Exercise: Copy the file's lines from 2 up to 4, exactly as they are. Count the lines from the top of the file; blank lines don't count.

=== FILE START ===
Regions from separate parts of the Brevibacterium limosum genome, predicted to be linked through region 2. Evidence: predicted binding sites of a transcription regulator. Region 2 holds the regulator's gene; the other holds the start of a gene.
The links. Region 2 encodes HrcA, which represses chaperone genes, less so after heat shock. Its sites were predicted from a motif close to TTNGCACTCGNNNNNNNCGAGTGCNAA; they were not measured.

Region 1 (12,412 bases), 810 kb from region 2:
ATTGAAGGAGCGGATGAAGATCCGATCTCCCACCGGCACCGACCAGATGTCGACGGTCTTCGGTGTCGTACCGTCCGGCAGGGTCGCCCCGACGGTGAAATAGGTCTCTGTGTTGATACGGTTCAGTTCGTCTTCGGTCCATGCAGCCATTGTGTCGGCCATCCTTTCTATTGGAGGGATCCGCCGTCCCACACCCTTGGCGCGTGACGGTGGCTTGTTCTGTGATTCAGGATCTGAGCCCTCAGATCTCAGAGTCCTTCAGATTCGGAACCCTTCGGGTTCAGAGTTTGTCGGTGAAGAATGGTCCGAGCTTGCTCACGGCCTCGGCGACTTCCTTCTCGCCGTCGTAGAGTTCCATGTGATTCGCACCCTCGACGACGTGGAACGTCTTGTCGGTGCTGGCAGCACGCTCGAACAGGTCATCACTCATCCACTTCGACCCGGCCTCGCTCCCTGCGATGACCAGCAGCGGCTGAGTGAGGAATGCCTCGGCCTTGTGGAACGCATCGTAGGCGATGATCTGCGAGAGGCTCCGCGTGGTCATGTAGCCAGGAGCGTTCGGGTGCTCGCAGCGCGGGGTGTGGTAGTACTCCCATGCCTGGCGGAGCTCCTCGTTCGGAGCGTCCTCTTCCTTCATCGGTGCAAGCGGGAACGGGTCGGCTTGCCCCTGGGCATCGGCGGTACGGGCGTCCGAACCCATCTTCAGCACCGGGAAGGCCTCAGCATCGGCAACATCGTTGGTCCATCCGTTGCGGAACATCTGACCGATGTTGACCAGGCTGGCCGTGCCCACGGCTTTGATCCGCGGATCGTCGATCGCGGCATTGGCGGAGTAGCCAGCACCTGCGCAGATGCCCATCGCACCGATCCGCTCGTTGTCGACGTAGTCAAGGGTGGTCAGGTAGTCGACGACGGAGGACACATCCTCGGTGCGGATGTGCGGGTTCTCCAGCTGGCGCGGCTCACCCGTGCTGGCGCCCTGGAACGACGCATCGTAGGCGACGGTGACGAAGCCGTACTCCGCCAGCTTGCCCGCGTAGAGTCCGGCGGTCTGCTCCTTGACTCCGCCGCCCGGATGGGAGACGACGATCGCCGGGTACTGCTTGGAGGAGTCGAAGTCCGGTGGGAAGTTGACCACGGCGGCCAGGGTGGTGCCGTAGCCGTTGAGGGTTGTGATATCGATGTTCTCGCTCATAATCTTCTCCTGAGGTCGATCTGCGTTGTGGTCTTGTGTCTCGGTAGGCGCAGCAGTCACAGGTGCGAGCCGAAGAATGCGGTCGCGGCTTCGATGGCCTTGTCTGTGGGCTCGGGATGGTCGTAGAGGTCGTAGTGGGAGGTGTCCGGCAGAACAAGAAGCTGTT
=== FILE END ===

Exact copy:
The links. Region 2 encodes HrcA, which represses chaperone genes, less so after heat shock. Its sites were predicted from a motif close to TTNGCACTCGNNNNNNNCGAGTGCNAA; they were not measured.

Region 1 (12,412 bases), 810 kb from region 2:
ATTGAAGGAGCGGATGAAGATCCGATCTCCCACCGGCACCGACCAGATGTCGACGGTCTTCGGTGTCGTACCGTCCGGCAGGGTCGCCCCGACGGTGAAATAGGTCTCTGTGTTGATACGGTTCAGTTCGTCTTCGGTCCATGCAGCCATTGTGTCGGCCATCCTTTCTATTGGAGGGATCCGCCGTCCCACACCCTTGGCGCGTGACGGTGGCTTGTTCTGTGATTCAGGATCTGAGCCCTCAGATCTCAGAGTCCTTCAGATTCGGAACCCTTCGGGTTCAGAGTTTGTCGGTGAAGAATGGTCCGAGCTTGCTCACGGCCTCGGCGACTTCCTTCTCGCCGTCGTAGAGTTCCATGTGATTCGCACCCTCGACGACGTGGAACGTCTTGTCGGTGCTGGCAGCACGCTCGAACAGGTCATCACTCATCCACTTCGACCCGGCCTCGCTCCCTGCGATGACCAGCAGCGGCTGAGTGAGGAATGCCTCGGCCTTGTGGAACGCATCGTAGGCGATGATCTGCGAGAGGCTCCGCGTGGTCATGTAGCCAGGAGCGTTCGGGTGCTCGCAGCGCGGGGTGTGGTAGTACTCCCATGCCTGGCGGAGCTCCTCGTTCGGAGCGTCCTCTTCCTTCATCGGTGCAAGCGGGAACGGGTCGGCTTGCCCCTGGGCATCGGCGGTACGGGCGTCCGAACCCATCTTCAGCACCGGGAAGGCCTCAGCATCGGCAACATCGTTGGTCCATCCGTTGCGGAACATCTGACCGATGTTGACCAGGCTGGCCGTGCCCACGGCTTTGATCCGCGGATCGTCGATCGCGGCATTGGCGGAGTAGCCAGCACCTGCGCAGATGCCCATCGCACCGATCCGCTCGTTGTCGACGTAGTCAAGGGTGGTCAGGTAGTCGACGACGGAGGACACATCCTCGGTGCGGATGTGCGGGTTCTCCAGCTGGCGCGGCTCACCCGTGCTGGCGCCCTGGAACGACGCATCGTAGGCGACGGTGACGAAGCCGTACTCCGCCAGCTTGCCCGCGTAGAGTCCGGCGGTCTGCTCCTTGACTCCGCCGCCCGGATGGGAGACGACGATCGCCGGGTACTGCTTGGAGGAGTCGAAGTCCGGTGGGAAGTTGACCACGGCGGCCAGGGTGGTGCCGTAGCCGTTGAGGGTTGTGATATCGATGTTCTCGCTCATAATCTTCTCCTGAGGTCGATCTGCGTTGTGGTCTTGTGTCTCGGTAGGCGCAGCAGTCACAGGTGCGAGCCGAAGAATGCGGTCGCGGCTTCGATGGCCTTGTCTGTGGGCTCGGGATGGTCGTAGAGGTCGTAGTGGGAGGTGTCCGGCAGAACAAGAAGCTGTT